LEAD ABC Supports Black Medical Students and Patients
By Dianne Anderson
Whatever the health equity category, the Black community continues at two to three times more likely to die than whites, which is prompting more research to show that it’s not by accident, but more by design.
Disparities across healthcare for Black patients over the decades is not an unfamiliar conversation for Dr. Candice Taylor Lucas, who strives to reach as many as she can as the system leaves Black patients behind.
“There is a community calling that I have in the practice and the work that I do,” she said. “Having representation, having Black physicians and physicians of color, having women physicians introduces an opportunity for us to really, truly see diversity for all the patients.”
Both Dr. Lucas, Health Sciences Associate Clinical Professor at UCI College of Medicine and Carol A. Major, MD, Assistant Dean for Student Inclusive Excellence are co-directors of the LEAD ABC project.
Much of their work with Leadership Education to Advance Diversity-African, Black and Caribbean, is about training doctors in areas that have long been ignored in the core curriculum, like racism, diversity, or even how poverty intersects with health outcomes.
“It wasn’t until the death and murder of George Floyd that we stepped into the space in academia of truly owning the structural influences of racism on health outcomes,” associate clinical professor of pediatrics at the School of Medicine, UCI. “Our medical students are scholars, they’re coming in with passion and ability.”
In her career, she has been asked more than once if she has experienced racism. She doesn’t have to think long.
Before George Floyd, she said many contended that racism doesn’t happen in California, or that they happen in the past, even despite research that shows otherwise. She said there is not enough attention to the intersectional ways that racism still lurks in the health sector, both at the patient and doctor level.
She is determined by a personal sense of responsibility to make sure that mentorship is available for the next generation of Black physicians.
“Now with UCI we have a discrimination policy, that if I come in as a provider and a patient says they don’t want to be treated by you, a Black doctor, now we have something to stand on,” she said. “There are experiences patients have, but there are also experiences that we have as doctors.”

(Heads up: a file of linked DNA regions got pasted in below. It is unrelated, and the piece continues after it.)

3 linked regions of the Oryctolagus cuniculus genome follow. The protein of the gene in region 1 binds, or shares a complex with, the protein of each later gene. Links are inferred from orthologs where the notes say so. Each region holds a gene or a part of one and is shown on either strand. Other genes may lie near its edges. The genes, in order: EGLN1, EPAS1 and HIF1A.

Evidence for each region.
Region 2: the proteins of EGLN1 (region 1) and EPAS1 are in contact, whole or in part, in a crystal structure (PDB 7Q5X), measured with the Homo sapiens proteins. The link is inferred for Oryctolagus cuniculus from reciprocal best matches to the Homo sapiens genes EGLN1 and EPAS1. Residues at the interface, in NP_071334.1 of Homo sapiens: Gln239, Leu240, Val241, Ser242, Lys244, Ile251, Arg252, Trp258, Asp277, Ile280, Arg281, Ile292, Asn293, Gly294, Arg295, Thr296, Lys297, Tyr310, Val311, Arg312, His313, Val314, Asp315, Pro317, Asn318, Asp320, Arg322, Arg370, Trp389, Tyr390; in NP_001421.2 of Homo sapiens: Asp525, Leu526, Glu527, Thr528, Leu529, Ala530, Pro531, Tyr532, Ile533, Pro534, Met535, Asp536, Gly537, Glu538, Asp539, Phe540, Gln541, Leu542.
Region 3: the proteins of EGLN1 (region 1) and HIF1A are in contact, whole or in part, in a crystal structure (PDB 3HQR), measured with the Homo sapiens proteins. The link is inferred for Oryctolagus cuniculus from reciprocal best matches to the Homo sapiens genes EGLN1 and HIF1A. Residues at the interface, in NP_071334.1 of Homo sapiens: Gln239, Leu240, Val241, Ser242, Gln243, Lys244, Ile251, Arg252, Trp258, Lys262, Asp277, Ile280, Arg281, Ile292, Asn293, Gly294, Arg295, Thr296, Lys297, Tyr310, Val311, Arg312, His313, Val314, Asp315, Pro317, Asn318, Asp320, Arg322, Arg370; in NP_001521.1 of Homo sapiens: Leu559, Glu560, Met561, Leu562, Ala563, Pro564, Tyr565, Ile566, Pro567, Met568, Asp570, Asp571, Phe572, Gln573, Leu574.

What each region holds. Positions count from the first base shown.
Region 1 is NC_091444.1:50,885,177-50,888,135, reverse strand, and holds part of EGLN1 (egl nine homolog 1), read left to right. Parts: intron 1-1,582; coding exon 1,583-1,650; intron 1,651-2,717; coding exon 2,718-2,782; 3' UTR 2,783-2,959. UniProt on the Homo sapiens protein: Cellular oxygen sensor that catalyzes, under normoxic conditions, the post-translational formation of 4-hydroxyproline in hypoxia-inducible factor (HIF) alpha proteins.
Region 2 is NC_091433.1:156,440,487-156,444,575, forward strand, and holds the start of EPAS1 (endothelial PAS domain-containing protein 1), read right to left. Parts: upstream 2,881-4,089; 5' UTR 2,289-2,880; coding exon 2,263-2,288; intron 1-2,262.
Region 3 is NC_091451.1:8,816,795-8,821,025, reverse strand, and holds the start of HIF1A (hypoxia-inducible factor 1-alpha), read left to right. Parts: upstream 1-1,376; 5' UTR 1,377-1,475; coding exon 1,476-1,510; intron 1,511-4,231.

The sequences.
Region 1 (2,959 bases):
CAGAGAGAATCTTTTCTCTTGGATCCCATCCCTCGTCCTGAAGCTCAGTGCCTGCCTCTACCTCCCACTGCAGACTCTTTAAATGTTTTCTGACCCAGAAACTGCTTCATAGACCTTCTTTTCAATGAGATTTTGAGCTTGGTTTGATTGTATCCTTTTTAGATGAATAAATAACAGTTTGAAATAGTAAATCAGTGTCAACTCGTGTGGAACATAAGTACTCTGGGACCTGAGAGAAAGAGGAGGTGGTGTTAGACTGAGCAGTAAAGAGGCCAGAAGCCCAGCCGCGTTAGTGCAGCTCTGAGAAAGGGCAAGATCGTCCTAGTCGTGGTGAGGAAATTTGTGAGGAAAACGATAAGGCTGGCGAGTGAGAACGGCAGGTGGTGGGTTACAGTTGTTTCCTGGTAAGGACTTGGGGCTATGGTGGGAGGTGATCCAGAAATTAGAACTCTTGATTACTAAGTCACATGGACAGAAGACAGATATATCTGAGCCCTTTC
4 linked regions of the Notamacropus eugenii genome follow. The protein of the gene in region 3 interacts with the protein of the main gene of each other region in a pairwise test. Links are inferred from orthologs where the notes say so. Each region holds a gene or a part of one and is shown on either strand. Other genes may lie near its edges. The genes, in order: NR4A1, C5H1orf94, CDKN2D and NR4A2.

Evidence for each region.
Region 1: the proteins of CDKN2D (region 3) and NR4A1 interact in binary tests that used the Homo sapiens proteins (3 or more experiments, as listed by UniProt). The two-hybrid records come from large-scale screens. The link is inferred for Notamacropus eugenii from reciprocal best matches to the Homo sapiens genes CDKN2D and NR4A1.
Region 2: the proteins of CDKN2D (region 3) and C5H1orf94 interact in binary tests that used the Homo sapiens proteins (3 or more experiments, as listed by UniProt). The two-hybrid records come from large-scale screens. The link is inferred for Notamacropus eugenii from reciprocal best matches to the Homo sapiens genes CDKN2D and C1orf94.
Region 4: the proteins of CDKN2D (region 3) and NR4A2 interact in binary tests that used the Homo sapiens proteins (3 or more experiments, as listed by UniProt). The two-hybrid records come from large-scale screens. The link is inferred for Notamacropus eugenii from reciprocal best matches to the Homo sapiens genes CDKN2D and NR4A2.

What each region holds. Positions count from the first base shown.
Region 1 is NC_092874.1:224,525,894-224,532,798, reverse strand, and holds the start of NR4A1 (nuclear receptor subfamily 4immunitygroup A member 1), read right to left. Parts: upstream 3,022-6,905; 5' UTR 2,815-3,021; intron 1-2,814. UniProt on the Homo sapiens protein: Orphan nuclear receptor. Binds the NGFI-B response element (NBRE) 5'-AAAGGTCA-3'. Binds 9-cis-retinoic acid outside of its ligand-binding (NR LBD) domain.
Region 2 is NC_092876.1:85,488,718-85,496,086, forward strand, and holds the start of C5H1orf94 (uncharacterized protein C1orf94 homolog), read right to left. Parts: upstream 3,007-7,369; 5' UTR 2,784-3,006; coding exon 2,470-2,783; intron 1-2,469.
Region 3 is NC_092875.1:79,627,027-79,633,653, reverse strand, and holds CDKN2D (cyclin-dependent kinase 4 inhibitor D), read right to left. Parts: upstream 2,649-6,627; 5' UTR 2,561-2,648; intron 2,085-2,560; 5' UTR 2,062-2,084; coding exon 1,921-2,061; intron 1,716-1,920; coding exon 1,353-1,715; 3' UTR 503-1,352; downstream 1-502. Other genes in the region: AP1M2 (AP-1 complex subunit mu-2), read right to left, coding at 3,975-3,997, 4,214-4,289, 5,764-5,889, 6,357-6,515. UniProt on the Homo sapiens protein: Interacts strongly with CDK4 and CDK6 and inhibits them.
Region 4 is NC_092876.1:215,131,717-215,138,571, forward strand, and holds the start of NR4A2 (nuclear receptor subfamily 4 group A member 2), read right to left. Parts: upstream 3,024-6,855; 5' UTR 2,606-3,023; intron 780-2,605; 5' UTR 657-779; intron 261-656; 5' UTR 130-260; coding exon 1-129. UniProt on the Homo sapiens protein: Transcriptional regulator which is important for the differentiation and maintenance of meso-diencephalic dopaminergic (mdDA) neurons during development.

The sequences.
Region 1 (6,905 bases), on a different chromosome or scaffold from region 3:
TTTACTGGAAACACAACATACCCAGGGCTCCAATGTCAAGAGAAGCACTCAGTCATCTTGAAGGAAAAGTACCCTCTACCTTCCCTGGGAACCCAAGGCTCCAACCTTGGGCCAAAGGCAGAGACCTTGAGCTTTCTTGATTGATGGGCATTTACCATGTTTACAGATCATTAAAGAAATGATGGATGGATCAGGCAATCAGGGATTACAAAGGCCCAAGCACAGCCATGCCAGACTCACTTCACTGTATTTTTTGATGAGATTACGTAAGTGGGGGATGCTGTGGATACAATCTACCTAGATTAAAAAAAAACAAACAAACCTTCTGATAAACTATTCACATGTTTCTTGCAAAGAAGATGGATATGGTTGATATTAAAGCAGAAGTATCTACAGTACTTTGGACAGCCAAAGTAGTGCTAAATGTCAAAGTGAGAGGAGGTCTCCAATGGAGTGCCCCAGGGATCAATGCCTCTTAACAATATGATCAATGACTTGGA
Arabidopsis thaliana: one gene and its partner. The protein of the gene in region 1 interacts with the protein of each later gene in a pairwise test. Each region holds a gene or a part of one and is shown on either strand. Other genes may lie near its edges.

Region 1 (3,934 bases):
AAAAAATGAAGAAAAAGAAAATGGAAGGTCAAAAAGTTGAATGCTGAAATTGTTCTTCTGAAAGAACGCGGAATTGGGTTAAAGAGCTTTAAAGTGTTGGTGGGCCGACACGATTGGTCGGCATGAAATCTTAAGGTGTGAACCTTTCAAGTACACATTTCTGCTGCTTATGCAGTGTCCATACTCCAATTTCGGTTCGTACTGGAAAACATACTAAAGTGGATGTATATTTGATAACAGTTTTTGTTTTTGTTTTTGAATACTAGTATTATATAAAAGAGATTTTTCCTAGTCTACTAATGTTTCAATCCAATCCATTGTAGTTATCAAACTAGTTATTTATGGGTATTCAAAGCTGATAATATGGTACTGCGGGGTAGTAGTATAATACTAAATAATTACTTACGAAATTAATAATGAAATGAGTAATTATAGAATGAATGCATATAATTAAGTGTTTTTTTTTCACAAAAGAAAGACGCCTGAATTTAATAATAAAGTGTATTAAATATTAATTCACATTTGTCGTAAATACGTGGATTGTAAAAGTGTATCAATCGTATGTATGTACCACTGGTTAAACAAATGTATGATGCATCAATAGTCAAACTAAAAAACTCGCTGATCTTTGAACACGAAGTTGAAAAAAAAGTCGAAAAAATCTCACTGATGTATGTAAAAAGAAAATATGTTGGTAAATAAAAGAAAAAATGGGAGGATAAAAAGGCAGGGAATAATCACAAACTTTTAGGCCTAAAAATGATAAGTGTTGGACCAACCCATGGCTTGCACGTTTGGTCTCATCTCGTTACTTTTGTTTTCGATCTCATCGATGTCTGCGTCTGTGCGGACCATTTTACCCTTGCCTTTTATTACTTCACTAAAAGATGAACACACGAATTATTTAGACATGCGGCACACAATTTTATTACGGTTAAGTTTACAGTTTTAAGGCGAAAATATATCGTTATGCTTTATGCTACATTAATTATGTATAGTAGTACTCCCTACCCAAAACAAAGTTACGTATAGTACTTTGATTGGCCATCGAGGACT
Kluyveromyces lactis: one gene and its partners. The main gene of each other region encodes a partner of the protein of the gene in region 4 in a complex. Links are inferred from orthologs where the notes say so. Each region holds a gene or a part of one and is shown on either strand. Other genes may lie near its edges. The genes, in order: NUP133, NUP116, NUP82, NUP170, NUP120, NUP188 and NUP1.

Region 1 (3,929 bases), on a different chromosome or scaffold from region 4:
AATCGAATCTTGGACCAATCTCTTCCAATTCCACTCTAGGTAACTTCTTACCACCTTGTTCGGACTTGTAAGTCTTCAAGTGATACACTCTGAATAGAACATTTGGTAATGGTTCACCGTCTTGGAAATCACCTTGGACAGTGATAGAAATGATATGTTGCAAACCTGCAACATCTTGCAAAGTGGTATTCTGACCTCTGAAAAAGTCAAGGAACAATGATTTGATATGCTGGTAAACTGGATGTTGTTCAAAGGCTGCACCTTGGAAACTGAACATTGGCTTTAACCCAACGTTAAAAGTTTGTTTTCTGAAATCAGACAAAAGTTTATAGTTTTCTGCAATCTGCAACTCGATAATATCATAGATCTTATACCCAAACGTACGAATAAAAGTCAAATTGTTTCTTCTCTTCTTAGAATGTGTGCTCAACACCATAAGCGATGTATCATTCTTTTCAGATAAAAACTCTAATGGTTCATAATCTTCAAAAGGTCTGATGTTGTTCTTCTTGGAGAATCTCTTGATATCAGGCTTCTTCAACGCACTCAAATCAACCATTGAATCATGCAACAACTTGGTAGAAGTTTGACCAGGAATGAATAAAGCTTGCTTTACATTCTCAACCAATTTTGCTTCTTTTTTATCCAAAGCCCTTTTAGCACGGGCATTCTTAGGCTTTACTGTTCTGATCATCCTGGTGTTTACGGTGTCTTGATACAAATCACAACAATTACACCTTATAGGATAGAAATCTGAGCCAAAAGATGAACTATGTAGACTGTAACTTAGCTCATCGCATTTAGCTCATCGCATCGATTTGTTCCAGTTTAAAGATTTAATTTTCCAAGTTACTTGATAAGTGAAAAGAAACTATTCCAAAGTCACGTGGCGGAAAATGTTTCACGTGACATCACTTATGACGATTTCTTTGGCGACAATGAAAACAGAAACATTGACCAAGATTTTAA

Not long ago, she was excited to catch up with the GREEN Foundation through a partnership with the Center for Environmental Health Disparities Research. The GREEN Foundation works with anti-tobacco efforts, along with decades of providing resources to address all forms of cancer in the Black community.
Dr. Lucas said that kind of community engagement goes back to increasing scholarly opportunities, and helps amplify the fact that racism is a core structural determinant of health.
In JAMA, Journal of the American Medical Association, several studies in recent years shed light on the extent of anti-Black and structural racism in health care.
That publication is opening the topic up for discussion. On the JAMA website, the authors write that structural racism has deeply and adversely affected health and health care, manifested in reduced life expectancy, and among other illnesses, higher infant and maternal mortality.
“This stark disparity has become further exacerbated during the COVID-19 pandemic. Black and Hispanic or Latinx populations have experienced rates of hospitalizations and deaths due to COVID-19 that are 3-fold higher than White populations,” they say of the JAMA Network Open, where they announced a commitment to expand studies and commentaries on how racism impacts healthcare.
Dr. Lucas said a general lack of Black physicians in medicine also places extra strain on those that go into the field to serve the community. For anyone, just becoming a doctor in itself requires a huge volume of work, but Black doctors often take on heavier content.
It’s a matter of life and death, and saving who they can.
“I often will feel that my identity as a Black physician is one that carries beyond the treatment that I may be able to provide, that I’m able to offer the humility in caring for the patients that I care for,” she said.
In yet another study, “Racism, COVID-19, and Health Inequity in the USA: a Call to Action,” several doctors expressed that the silence around racism in healthcare is destructive. They emphasized the need for research interventions, patient advocacy and dismantling racism to reduce health disparities, rather than simply reporting the existence of the disparities.
“One should be empowered to step outside of one’s comfort zones in advocating for and speaking up for the voiceless and disempowered; speaking truth to power when encountering instances of racial prejudice, implicit bias, or microaggressions without fear of repercussions or stigmatization; and supporting pathways for reporting such encounters while nurturing safe and inclusive institutional environments,” the doctors write.
To see Racism, COVID-19, and Health Inequity in the USA: a Call to Action,”
For more information, see the Center for Health Disparities Research at https://sites.uci.edu/cehdr/